* Amazon jumps to record high after posting unexpected profit
* June home sales fall to lowest level in seven months
* Hillary Clinton to propose raising capital gains tax - report
* Biogen’s fall weighs on Nasdaq, S&P
* Indexes down: Dow 0.41 pct, S&P 0.39 pct, Nasdaq 0.1 pct (Adds details, changes comment, updates prices)
By Tanya Agrawal
July 24 (Reuters) - Wall Street was lower in late morning trading on Friday for the fourth straight day after a mixed bag of earnings from big companies and the downward spiral of commodities.
Metal prices hit multi-year lows as weaker-than-expected data from China and the euro zone raised concerns about global growth while oil prices neared four-month lows.
The three major indexes were poised to end the week in the red after disappointing corporate results and forecasts added to concerns about the U.S. profit outlook.
Adding to the day’s pressure, Democratic presidential candidate Hillary Clinton will propose nearly doubling the U.S. capital gains tax rate on short-term investments, the Wall Street Journal reported.
Data on Friday showed new U.S. single-family home sales fell in June to their lowest level in seven months and May’s sales were revised sharply lower. Other data showed manufacturing activity nudged up in July after slowing for three straight months.
“We are not going to see a lot of earnings growth in the second half of the year as the economic data hasn’t been very strong,” said Paul Nolte, portfolio manager at Kingsview Asset Management in Chicago.
“The fall in commodities is also a concerns that global growth is slowing and that ties into U.S. growth too.”
Amazon.com shares jumped as much as 20.4 percent to a record high of $580.57, a day after the online retailer posted an unexpected quarterly profit.
Dow component Visa was up 5.4 percent at $75.61 after the credit and debit card company’s results handsomely beat expectations.
Starbucks rose 1.9 percent to $57.65 after the world’s biggest coffee chain reported a higher quarterly profit.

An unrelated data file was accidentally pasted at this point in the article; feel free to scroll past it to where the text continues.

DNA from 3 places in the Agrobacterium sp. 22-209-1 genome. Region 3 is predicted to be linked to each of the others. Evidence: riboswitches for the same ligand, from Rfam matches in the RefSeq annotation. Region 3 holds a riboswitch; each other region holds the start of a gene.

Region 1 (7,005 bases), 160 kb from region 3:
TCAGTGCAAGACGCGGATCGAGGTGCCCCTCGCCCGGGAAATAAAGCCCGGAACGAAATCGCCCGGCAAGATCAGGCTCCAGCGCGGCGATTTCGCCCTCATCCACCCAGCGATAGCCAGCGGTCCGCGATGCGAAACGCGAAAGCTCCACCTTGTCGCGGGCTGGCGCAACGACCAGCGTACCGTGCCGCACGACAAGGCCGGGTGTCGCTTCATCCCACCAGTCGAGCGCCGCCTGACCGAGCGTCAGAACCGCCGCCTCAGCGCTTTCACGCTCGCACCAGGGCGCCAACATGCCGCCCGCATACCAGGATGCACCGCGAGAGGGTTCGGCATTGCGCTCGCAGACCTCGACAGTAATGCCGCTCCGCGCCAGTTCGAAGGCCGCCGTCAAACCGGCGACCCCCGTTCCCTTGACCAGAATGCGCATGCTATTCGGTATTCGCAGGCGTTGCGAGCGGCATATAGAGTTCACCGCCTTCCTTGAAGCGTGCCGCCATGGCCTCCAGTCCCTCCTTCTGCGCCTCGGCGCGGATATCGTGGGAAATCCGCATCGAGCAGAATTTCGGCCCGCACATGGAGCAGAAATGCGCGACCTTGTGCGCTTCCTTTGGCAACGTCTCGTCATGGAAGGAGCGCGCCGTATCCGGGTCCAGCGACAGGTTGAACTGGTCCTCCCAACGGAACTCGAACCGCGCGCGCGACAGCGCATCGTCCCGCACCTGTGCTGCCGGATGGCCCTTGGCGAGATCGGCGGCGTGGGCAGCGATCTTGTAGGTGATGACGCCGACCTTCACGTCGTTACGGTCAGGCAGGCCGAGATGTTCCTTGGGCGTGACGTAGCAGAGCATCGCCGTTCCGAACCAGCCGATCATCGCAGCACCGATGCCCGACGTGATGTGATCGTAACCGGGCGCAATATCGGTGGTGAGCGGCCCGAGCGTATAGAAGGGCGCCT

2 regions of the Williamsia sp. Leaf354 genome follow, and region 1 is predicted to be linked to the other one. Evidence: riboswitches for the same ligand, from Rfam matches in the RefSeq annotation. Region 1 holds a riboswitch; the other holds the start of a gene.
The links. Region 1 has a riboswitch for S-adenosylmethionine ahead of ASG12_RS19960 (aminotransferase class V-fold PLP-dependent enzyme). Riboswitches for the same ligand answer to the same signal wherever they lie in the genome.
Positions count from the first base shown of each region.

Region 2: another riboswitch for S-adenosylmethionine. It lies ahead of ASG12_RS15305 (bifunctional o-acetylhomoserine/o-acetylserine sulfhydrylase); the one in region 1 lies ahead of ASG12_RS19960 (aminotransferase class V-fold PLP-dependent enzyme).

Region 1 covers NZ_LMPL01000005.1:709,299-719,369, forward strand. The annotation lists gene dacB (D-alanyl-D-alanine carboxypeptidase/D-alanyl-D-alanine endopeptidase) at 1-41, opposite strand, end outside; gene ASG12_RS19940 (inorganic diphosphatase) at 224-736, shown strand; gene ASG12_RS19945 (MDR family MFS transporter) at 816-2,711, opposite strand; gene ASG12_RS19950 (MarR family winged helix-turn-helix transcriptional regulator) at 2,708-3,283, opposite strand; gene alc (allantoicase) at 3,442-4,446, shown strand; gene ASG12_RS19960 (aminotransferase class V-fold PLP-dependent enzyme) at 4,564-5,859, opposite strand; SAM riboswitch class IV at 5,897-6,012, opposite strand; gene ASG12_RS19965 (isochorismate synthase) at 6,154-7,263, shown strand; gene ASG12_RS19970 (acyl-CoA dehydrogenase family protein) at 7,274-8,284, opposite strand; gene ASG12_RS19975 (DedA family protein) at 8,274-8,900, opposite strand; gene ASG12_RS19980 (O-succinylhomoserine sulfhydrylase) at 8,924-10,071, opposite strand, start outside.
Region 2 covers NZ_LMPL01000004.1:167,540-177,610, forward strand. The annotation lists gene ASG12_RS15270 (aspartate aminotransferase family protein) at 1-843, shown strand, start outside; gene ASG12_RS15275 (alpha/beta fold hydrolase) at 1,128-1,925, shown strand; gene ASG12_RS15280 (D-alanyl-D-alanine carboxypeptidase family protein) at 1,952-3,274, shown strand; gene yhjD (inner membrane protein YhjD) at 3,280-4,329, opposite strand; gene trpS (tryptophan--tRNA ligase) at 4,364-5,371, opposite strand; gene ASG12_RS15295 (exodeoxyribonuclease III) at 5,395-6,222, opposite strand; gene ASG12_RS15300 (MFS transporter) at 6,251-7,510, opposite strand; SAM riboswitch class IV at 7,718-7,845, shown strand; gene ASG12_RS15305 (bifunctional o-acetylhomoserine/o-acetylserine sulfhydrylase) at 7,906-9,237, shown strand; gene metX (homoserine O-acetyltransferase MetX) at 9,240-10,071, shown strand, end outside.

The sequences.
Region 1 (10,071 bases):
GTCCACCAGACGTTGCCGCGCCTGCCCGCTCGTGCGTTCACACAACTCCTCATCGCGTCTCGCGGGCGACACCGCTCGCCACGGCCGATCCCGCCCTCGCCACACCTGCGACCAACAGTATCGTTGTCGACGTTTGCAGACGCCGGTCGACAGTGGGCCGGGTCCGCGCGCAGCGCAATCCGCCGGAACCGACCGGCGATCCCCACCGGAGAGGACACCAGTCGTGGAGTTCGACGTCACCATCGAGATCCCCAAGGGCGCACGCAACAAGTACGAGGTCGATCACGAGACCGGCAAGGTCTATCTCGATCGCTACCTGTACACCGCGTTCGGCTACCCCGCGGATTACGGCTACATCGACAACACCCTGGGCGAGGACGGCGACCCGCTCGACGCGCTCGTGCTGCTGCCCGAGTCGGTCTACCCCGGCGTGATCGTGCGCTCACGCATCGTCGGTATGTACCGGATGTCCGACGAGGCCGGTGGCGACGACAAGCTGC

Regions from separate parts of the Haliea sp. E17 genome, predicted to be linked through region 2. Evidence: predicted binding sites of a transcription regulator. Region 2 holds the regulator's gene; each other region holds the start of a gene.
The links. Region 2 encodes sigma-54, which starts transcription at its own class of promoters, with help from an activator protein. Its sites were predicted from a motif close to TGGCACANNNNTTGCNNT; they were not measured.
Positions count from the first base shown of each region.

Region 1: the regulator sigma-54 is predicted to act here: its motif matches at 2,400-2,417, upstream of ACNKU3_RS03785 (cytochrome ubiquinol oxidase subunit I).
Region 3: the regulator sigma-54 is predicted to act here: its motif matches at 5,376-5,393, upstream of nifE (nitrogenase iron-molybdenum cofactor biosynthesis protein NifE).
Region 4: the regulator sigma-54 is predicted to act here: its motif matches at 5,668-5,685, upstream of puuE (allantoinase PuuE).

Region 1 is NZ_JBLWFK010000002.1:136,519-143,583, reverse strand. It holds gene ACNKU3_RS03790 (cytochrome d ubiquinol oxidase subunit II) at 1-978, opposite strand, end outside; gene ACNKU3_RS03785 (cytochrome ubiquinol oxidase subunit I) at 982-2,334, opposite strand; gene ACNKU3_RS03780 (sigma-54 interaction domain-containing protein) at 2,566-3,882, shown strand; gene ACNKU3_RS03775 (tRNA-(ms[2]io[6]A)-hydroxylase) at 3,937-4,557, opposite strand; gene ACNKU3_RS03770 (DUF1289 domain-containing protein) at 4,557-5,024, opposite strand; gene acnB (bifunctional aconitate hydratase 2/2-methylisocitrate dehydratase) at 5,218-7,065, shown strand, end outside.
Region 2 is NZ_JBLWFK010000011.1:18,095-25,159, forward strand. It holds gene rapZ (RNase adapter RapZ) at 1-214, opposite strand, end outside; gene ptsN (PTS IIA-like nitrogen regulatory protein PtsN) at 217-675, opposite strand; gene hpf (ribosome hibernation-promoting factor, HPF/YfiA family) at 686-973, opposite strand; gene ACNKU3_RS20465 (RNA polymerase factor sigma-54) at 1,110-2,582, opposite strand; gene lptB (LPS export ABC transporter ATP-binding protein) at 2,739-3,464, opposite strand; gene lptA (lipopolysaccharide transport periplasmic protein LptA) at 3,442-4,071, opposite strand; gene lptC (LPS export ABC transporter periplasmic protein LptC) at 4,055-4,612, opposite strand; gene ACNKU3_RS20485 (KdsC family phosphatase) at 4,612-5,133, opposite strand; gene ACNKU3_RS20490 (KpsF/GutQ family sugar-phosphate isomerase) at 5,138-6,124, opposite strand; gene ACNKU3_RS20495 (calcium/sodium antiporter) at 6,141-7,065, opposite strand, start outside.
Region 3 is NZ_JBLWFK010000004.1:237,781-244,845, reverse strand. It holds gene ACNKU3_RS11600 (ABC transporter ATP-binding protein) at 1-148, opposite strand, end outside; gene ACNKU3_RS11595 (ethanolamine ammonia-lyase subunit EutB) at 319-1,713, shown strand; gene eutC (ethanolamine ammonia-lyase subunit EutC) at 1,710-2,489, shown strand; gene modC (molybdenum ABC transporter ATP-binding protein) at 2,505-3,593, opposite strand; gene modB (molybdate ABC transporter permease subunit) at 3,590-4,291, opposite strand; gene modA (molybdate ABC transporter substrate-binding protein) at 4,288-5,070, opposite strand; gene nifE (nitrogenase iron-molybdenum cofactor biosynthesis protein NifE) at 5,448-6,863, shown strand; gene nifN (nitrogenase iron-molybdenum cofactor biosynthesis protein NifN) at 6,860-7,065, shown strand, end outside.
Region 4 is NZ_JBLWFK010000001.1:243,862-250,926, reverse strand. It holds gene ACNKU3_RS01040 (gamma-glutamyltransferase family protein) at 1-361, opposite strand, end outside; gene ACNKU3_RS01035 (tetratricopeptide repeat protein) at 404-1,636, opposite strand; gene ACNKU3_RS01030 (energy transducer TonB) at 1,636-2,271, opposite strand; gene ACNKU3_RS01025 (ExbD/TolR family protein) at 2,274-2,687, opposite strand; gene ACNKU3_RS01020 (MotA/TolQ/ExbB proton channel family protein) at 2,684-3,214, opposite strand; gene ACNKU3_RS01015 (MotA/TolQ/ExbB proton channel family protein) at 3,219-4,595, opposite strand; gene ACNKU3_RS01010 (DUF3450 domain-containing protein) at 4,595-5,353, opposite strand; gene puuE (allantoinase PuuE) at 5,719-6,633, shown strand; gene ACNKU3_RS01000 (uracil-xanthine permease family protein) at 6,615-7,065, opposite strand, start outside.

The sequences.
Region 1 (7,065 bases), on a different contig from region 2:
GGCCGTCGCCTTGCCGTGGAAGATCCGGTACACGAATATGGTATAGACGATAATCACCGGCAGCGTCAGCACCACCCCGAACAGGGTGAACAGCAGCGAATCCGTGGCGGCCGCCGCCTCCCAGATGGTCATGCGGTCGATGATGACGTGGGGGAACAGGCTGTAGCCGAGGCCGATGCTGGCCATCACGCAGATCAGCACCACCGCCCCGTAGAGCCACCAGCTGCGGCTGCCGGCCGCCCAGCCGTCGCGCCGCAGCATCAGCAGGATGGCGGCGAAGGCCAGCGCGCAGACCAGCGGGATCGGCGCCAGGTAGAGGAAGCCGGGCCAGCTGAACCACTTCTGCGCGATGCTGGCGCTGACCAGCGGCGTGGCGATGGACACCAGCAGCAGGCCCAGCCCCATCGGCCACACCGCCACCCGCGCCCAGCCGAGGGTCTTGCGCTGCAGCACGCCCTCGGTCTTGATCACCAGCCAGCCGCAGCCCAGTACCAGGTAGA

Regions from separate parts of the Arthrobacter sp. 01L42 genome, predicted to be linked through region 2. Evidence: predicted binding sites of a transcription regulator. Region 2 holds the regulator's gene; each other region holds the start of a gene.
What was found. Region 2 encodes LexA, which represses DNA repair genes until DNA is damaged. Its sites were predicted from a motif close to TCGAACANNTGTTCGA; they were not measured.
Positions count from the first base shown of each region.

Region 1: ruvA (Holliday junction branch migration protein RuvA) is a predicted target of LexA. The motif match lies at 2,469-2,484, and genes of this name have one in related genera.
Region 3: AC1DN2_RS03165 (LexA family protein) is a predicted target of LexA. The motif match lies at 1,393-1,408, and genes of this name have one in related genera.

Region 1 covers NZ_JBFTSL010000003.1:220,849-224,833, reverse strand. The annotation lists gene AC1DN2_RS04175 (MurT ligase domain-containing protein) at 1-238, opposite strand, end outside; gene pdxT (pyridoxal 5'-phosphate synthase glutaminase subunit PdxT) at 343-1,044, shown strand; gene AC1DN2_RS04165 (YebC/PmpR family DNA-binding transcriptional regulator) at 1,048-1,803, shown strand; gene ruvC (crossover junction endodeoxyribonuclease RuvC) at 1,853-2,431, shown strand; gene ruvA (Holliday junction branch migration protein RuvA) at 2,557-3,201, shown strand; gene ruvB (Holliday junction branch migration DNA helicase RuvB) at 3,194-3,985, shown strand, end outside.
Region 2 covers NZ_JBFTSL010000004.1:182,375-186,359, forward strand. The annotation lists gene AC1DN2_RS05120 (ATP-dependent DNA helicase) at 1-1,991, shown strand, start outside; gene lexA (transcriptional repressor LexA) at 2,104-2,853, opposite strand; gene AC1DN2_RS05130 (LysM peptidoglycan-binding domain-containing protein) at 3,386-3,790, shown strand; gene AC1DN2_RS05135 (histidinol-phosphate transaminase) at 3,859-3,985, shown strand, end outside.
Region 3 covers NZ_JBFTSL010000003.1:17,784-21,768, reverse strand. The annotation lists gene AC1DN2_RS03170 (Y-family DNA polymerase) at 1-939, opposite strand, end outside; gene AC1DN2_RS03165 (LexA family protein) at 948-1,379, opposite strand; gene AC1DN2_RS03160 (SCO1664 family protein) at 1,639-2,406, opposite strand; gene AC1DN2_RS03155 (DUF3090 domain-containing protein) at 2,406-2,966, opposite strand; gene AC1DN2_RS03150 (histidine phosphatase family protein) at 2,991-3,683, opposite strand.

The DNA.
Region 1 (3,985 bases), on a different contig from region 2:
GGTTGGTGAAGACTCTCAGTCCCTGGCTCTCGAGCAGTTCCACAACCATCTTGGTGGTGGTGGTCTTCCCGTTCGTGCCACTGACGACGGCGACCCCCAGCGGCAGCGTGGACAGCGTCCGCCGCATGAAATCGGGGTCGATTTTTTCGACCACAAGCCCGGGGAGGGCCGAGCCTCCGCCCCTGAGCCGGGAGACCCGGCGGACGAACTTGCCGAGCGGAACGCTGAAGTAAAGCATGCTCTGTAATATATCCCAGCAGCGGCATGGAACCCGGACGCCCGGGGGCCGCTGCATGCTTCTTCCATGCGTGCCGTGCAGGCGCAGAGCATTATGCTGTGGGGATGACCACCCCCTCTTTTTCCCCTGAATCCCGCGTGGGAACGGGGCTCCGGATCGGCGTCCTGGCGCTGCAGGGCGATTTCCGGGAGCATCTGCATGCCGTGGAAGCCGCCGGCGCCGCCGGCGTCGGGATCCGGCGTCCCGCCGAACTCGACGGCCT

At 11:04 a.m. ET (1504 GMT), the Dow Jones industrial average was down 72.93 points, or 0.41 percent, at 17,658.99, the S&P 500 was down 8.23 points, or 0.39 percent, at 2,093.92 and the Nasdaq Composite was down 4.97 points, or 0.1 percent, at 5,141.44.
Biogen’s 16.9 percent slump weighed the most on the Nasdaq and the S&P 500 after the biotechnology company cut its 2015 forecast.
Six of the 10 major S&P 500 indexes were lower with the health index’s 1.37 percent fall leading the decliners.
Second-quarter S&P 500 earnings have been mixed, with 74 percent of companies so far beating analysts’ profit expectations but just 52 percent surpassing revenue expectations, according to Thomson Reuters data.
RBC Capital Markets said investors were treating disappointing stocks harshly. While only 20 percent of companies have missed expectations, below the 23 percent over the past three years, there was a 3.5 percent selloff versus the 2.4 percent seen historically, a note said.
Adding to the concerns regarding lukewarm earnings, the S&P 500 is relatively expensive, trading at 16.9 times forward 12 months’ earnings, above the 10-year median of 14.7 times, according to StarMine data.
Stancorp Financial Group soared 48.2 percent to $113.70 after Japan’s Meiji Yasuda Life Insurance said it has agreed to buy the company for $5 billion.
Truecar slumped 37 percent to $6.73 after the online car-shopping service provider cut full-year revenue forecast.
Declining issues outnumbered advancers on the NYSE by 1,943 to 939. On the Nasdaq, 1,629 issues fell and 945 advanced.
The S&P 500 index showed 12 new 52-week highs and 42 new lows, while the Nasdaq recorded 38 new highs and 125 new lows. (Editing by Don Sebastian)